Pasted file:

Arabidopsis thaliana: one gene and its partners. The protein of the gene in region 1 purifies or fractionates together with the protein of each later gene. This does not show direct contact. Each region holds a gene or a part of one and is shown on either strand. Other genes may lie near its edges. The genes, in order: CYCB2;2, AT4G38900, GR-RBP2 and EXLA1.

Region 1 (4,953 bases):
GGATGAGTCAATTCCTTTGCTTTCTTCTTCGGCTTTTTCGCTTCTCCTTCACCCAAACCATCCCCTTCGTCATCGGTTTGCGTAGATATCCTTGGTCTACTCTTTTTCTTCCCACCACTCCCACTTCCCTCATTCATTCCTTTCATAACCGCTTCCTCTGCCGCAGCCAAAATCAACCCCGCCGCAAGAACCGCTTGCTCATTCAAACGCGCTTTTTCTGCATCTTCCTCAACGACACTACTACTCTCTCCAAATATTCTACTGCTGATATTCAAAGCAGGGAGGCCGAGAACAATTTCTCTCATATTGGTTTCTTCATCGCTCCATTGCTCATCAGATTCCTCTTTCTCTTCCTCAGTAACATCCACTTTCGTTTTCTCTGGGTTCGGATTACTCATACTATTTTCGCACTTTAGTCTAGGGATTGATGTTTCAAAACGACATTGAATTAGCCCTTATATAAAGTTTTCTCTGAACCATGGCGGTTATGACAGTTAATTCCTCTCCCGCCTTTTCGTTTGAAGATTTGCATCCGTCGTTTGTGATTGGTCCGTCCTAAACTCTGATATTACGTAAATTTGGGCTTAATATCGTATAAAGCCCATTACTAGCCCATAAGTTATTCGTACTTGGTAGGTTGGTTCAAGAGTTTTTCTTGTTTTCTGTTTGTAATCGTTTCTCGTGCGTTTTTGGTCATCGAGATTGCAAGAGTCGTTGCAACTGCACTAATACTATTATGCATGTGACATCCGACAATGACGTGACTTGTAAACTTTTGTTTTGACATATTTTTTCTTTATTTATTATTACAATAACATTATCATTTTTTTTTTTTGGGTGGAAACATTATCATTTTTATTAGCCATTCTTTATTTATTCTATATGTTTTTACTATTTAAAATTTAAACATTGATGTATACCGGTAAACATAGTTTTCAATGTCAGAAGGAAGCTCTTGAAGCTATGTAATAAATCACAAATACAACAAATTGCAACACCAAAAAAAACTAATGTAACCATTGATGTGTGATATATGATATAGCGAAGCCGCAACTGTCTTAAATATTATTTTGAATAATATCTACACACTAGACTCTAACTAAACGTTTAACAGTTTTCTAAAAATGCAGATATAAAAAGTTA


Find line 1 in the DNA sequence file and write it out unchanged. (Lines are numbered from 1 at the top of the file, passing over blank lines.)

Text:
Arabidopsis thaliana: one gene and its partners. The protein of the gene in region 1 purifies or fractionates together with the protein of each later gene. This does not show direct contact. Each region holds a gene or a part of one and is shown on either strand. Other genes may lie near its edges. The genes, in order: CYCB2;2, AT4G38900, GR-RBP2 and EXLA1.